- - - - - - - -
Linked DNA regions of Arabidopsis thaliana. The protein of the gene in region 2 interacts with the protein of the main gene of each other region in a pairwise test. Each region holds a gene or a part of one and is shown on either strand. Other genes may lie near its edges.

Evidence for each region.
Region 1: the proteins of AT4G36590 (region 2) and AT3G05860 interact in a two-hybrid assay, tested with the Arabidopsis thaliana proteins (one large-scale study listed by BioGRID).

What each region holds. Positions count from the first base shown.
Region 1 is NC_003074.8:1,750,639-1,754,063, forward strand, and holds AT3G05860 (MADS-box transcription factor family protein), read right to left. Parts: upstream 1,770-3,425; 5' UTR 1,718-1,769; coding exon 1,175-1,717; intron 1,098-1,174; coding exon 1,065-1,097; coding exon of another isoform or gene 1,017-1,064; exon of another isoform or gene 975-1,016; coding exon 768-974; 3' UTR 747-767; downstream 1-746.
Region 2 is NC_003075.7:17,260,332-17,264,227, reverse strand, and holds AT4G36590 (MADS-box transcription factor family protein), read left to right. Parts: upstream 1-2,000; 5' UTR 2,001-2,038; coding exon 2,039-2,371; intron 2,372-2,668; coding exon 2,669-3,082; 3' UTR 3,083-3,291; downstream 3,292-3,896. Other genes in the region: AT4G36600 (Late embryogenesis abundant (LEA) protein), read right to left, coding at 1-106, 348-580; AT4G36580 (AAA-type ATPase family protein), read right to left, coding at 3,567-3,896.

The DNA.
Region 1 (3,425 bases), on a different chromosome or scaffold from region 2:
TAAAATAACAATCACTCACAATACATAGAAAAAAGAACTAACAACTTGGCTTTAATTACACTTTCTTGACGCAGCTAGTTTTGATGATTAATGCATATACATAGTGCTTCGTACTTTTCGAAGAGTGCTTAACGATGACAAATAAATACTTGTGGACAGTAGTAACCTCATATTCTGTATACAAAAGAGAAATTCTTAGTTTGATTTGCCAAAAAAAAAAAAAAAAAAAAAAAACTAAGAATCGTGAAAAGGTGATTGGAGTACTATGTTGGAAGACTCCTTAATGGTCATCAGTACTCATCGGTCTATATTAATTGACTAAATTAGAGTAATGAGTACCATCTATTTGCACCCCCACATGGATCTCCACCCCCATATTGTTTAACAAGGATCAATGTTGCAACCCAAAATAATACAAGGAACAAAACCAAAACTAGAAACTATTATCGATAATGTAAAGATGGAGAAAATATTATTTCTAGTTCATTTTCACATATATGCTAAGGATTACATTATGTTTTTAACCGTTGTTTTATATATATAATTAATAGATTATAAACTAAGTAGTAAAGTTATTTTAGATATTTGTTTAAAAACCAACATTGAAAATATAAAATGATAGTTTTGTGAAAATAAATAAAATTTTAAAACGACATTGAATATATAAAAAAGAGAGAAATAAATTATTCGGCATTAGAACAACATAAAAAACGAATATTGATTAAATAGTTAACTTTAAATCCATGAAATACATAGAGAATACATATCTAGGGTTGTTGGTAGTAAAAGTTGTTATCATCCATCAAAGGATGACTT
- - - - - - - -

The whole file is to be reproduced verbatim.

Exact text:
Linked DNA regions of Arabidopsis thaliana. The protein of the gene in region 2 interacts with the protein of the main gene of each other region in a pairwise test. Each region holds a gene or a part of one and is shown on either strand. Other genes may lie near its edges.

Evidence for each region.
Region 1: the proteins of AT4G36590 (region 2) and AT3G05860 interact in a two-hybrid assay, tested with the Arabidopsis thaliana proteins (one large-scale study listed by BioGRID).

What each region holds. Positions count from the first base shown.
Region 1 is NC_003074.8:1,750,639-1,754,063, forward strand, and holds AT3G05860 (MADS-box transcription factor family protein), read right to left. Parts: upstream 1,770-3,425; 5' UTR 1,718-1,769; coding exon 1,175-1,717; intron 1,098-1,174; coding exon 1,065-1,097; coding exon of another isoform or gene 1,017-1,064; exon of another isoform or gene 975-1,016; coding exon 768-974; 3' UTR 747-767; downstream 1-746.
Region 2 is NC_003075.7:17,260,332-17,264,227, reverse strand, and holds AT4G36590 (MADS-box transcription factor family protein), read left to right. Parts: upstream 1-2,000; 5' UTR 2,001-2,038; coding exon 2,039-2,371; intron 2,372-2,668; coding exon 2,669-3,082; 3' UTR 3,083-3,291; downstream 3,292-3,896. Other genes in the region: AT4G36600 (Late embryogenesis abundant (LEA) protein), read right to left, coding at 1-106, 348-580; AT4G36580 (AAA-type ATPase family protein), read right to left, coding at 3,567-3,896.

The DNA.
Region 1 (3,425 bases), on a different chromosome or scaffold from region 2:
TAAAATAACAATCACTCACAATACATAGAAAAAAGAACTAACAACTTGGCTTTAATTACACTTTCTTGACGCAGCTAGTTTTGATGATTAATGCATATACATAGTGCTTCGTACTTTTCGAAGAGTGCTTAACGATGACAAATAAATACTTGTGGACAGTAGTAACCTCATATTCTGTATACAAAAGAGAAATTCTTAGTTTGATTTGCCAAAAAAAAAAAAAAAAAAAAAAAACTAAGAATCGTGAAAAGGTGATTGGAGTACTATGTTGGAAGACTCCTTAATGGTCATCAGTACTCATCGGTCTATATTAATTGACTAAATTAGAGTAATGAGTACCATCTATTTGCACCCCCACATGGATCTCCACCCCCATATTGTTTAACAAGGATCAATGTTGCAACCCAAAATAATACAAGGAACAAAACCAAAACTAGAAACTATTATCGATAATGTAAAGATGGAGAAAATATTATTTCTAGTTCATTTTCACATATATGCTAAGGATTACATTATGTTTTTAACCGTTGTTTTATATATATAATTAATAGATTATAAACTAAGTAGTAAAGTTATTTTAGATATTTGTTTAAAAACCAACATTGAAAATATAAAATGATAGTTTTGTGAAAATAAATAAAATTTTAAAACGACATTGAATATATAAAAAAGAGAGAAATAAATTATTCGGCATTAGAACAACATAAAAAACGAATATTGATTAAATAGTTAACTTTAAATCCATGAAATACATAGAGAATACATATCTAGGGTTGTTGGTAGTAAAAGTTGTTATCATCCATCAAAGGATGACTT